According to Swedish executive Lena Herder, visitor ceilings for 500 people in stores sized for thousands of customers, strict restrictions in restaurants and closed borders were still difficult for the furniture giant. The previous fiscal year, which ended on August 31, was the first full year marked by the pandemic.
“Of course it has had a huge impact on Ikea and negatively impacted our sales,” he says.
At the same time, Ikea Sweden achieved sales of SEK 18 billion, the same as the previous year. One explanation, according to Lena Herder, is that more people spend a lot more time at home and focus more on interior design. Sales of home furniture, especially kitchen, home office, bedroom, wardrobe and home textiles, increased.
– The fact that we sold more home furnishings compensated for the loss in restaurants and, for example, the lost border trade between Haparanda and Finland, where the borders were closed during the fiscal year, says Lena Herder.
For Ikea Haparanda, cross-border trade normally accounts for 50 percent of sales. And in a normal year, sales at all of Ikea’s restaurants account for 4-5 percent of total sales.
– There were times when we were completely closed in restaurants now, there were times when there was only one person per table with a distance of two meters, so it had a huge impact. It was almost like keeping restaurants closed, says Lena Herder.
When visits to department stores were limited, customers found the network instead. Online visits increased from 128 million a year ago to 145 million. Like others, Ikea had to rapidly expand the capacity of existing solutions and develop new services to reach customers.
Visits to Ikea’s website increased sharply during the fiscal year, and online sales were up 68 percent.
– Online sales now account for 20 percent of the total. This is a share that has already increased 40 percent in the previous year. Reza Shomali, head of development at Ikea Sweden, says there has been really strong growth in growth.
But Ikea, like many others, is grappling with transportation problems, raw material prices and rising prices, as well as global bottlenecks that are disrupting its supply chains.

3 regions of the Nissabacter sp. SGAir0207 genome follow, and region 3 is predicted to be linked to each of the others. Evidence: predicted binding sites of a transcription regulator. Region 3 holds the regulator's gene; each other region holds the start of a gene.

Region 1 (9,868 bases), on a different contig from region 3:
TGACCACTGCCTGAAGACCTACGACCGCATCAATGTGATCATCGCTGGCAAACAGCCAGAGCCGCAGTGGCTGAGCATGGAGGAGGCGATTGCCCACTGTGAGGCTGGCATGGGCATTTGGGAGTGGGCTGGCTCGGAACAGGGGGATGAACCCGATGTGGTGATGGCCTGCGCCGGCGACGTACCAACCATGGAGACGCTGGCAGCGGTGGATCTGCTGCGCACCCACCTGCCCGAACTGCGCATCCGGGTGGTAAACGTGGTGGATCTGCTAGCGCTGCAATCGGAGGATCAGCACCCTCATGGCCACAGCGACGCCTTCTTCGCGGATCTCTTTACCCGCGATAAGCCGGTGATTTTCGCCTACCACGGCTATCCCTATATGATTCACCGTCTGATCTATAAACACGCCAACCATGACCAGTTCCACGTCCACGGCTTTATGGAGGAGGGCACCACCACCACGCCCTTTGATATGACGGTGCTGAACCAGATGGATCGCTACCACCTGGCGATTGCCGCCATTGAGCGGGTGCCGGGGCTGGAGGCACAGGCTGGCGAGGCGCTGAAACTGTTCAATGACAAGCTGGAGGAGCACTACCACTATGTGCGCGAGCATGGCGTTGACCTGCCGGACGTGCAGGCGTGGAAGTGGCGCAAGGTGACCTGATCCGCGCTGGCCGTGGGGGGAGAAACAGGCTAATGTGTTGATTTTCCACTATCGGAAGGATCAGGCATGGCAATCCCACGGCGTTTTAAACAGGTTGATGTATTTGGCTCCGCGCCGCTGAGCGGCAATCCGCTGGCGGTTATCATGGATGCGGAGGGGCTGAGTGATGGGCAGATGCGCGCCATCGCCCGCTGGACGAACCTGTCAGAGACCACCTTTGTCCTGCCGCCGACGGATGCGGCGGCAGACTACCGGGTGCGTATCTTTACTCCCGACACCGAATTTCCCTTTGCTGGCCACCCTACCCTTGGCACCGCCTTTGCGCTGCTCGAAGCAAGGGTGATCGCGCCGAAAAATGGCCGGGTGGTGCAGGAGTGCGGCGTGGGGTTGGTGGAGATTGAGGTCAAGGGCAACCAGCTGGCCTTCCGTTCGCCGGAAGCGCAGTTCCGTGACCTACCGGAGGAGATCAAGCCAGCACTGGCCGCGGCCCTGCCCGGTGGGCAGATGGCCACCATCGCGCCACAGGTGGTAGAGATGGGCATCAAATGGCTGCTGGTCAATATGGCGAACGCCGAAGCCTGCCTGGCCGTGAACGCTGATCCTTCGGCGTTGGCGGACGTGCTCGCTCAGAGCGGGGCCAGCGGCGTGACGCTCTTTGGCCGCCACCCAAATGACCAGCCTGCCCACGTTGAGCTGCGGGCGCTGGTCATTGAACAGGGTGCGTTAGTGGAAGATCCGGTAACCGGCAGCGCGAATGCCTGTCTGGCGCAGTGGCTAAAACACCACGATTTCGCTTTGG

The supply of goods is often not as stable as it is, and customers in department stores occasionally meet in some places more or less empty shelves. To fix the disruptions, Ikea built new warehouses, bought containers, chartered ships and reorganized some of the production, among other things.
– We are doing everything we can to mitigate its effects. It is not a product area that we have a problem with, but it is quite common and varies over time. However, we have more than 10,000 products in our range, and although there are shortcomings in some areas, we have a lot in total, says Lena Herder.
Currently, it does not see that Ikea will need to raise the price of any goods as a result of the problems.
– We haven’t needed any price increase yet. On the contrary, we have an ongoing price reduction. We’ll see how it develops over time.
Ikea’s sales development 2021
In the most recent fiscal year (September 1, 2020 – August 31, 2021), Ikea Sweden achieved sales of SEK 18 billion. So just like the previous year.
The pandemic meant a real slowdown in the company’s growth rate. In fiscal year 18/19, Ikea Sweden increased its sales by 6 percent year on year to SEK 17.8 billion. On 19/20, as the last six months were marked by a pandemic, sales were up 1 percent.
Globally, Ikea increased its sales within the Ingka Group by 6.3 percent in the most recent fiscal year to €37.4 billion. It also means an increase in sales compared to 2018/19, when sales were €36.7 billion, ie pre-pandemic.
Source: Ikea Sweden, Ingka Group